It can be very important to be able to extract water from permanently-frozen ice (for instance on cold northern maps) in order to give water to the wounded. This can be done with magma. Dig out a tunnel one z-level below the ice sheet and fill it with magma. The ice on the above z-level will melt. You can see this happening here: http://mkv25.net/dfma/movie-153-meltingwateronglacier. Stationary magma below surface water does not affect the freezing of the water. However any change in the amount of magma in the tile below the ice will melt the ice (which will soon freeze again), so flowing magma will keep surface water mostly usable in biomes with a cold winter.

If you would like to transport magma to heat a frozen brook or other such feature that is very far away from the magma pipe, try to use a magma duct that is nearly as wide as the area you intend to fill. Otherwise, magma will tend to evaporate as it disperses from a narrow duct to a wider area.

"Melting" ice without magma[edit]

It is also possible to get water from ice without actually melting the ice, though this method is hazardous and destructive. First, dig down to a non-ice layer beneath ice layers and dig out a room. In the layers directly above the room, dig rooms out of the ice with the same dimensions as the first room. Dig channels in the ice floors around the entire perimeter of the room EXCEPT for one square right next to the hallway (this is important; if you don't leave the last square accessible from outside the room, you will likely kill or injure the miner doing the channeling during the last step).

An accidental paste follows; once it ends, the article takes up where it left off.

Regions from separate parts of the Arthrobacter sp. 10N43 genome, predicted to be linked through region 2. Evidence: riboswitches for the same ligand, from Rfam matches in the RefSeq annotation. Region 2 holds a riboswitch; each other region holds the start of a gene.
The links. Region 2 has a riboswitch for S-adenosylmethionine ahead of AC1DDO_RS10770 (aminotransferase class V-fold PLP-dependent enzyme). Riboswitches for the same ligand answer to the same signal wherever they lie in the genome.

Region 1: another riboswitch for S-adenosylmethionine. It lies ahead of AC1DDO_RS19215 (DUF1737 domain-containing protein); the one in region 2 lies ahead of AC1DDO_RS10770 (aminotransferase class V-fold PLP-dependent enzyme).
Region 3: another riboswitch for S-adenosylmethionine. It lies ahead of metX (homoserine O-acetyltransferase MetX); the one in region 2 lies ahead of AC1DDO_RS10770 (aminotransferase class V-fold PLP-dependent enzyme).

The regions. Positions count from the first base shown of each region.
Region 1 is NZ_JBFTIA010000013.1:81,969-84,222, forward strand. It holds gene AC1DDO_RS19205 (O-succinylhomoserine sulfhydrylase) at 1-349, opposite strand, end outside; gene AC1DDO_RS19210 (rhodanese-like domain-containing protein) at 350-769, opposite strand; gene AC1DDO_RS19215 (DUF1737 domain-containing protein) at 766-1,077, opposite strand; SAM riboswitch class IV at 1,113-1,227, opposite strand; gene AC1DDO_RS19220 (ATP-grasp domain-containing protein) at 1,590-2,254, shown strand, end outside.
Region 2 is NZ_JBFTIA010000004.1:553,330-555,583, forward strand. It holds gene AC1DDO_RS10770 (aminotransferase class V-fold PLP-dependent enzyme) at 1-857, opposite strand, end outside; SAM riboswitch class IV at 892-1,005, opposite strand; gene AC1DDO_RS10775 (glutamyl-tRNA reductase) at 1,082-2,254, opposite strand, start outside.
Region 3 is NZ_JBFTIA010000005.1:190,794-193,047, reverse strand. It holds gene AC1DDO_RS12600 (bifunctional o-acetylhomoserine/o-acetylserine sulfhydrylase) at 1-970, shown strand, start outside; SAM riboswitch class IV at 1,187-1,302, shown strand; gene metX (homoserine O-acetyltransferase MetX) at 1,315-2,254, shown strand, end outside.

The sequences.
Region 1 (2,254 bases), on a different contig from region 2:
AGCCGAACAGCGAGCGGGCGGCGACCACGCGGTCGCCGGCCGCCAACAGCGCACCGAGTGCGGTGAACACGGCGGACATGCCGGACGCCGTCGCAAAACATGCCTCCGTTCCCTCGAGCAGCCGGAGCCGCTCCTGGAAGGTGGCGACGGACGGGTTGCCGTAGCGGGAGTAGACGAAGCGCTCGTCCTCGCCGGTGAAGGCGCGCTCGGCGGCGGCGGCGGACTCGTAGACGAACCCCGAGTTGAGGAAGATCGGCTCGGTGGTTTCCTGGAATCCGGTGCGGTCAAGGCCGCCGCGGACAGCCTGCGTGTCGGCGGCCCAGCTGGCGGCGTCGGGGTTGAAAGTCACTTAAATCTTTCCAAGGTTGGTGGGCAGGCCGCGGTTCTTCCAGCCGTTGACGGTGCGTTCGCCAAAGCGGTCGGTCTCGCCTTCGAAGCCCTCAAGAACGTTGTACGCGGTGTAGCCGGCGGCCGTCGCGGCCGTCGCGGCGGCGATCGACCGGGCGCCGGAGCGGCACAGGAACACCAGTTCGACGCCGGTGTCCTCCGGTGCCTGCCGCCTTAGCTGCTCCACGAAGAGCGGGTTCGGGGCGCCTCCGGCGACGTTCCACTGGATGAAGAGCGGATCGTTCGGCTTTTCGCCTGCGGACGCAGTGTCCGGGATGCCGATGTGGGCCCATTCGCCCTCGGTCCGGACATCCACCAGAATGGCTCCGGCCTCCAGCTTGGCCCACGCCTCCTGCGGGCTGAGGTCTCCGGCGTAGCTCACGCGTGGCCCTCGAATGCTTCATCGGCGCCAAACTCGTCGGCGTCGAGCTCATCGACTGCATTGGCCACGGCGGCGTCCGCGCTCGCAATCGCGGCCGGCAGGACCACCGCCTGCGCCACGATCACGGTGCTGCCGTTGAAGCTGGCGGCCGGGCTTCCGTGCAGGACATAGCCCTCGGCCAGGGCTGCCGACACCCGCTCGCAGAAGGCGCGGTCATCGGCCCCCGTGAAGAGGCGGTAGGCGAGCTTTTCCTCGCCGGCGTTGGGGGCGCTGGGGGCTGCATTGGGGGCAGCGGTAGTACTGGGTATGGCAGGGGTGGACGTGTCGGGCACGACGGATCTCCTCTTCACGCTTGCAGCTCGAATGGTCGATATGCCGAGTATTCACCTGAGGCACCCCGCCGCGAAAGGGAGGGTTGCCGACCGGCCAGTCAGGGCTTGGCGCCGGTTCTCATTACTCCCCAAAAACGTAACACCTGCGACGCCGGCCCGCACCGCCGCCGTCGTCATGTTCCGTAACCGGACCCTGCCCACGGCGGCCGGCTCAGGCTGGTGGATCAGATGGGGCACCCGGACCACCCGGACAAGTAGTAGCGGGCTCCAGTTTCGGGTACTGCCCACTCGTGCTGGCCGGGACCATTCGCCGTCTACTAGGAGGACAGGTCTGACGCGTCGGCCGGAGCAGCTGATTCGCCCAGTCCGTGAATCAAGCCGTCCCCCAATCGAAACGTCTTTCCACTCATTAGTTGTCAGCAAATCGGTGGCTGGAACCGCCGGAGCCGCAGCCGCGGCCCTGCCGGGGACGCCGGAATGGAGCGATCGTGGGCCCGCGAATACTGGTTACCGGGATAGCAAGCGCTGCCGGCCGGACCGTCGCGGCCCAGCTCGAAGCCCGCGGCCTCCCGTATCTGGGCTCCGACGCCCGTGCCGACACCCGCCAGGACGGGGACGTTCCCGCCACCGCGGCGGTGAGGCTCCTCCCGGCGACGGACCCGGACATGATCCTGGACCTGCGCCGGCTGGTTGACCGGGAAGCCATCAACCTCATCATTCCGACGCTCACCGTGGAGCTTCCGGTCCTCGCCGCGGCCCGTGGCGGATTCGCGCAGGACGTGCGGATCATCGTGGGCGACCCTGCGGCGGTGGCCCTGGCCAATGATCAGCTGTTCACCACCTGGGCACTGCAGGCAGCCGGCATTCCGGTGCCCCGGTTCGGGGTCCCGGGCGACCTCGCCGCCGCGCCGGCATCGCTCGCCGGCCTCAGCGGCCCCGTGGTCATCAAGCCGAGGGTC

When you channel out the last bit of ice, the entire ice floor will cave in down to the area you already cleared out. Depending on the stupidity level of the channeling miner, he may simply be stunned or also plummet to his doom. The broken ice will melt at the bottom level, but the floor will also be destroyed, leaving nothing but "Open Space" with water floating on top of it[2]. The newly melted water must then be redirected to another location (one square of broken ice floor yields roughly one level of water wherever it lands) - to avoid drying out, multiple ice floors must be dropped in order to achieve sufficient water depth.

Don't expect to create farmland in the original room. Since the dropped floors destroy ground tiles on impact, water must be redirected to an area with intact floor tiles. Floor tiles must be constructed within the caved-in region in order for the area to be used for other activities.

Alternatively, by clearing out an additional Z-level, you can drop entire ice walls into the bottom room, instantly filling it to 7/7 depth. However, in this case, the underground chamber should be several Z-levels below the ice, or the cave-in will cause water to splash up into the ice area, freeze, then cave-in into the water, beginning a potentially endless chain of cave-ins[3].

Also note that if there is empty space underneath the destination floor (other rooms, hallways, etc.), the falling ice will crash through that floor as well. Obviously, this can be dangerous. While a dining room full of hungry dwarves will certainly appreciate new farmland despite the frozen wastes above ground, those hungry dwarves will also end up angry, wet, and dead when several tons of ice come crashing through the ceiling. On the upside, fewer mouths to feed.

A support with a linked lever can be used to mitigate the risks of this method of melting ice.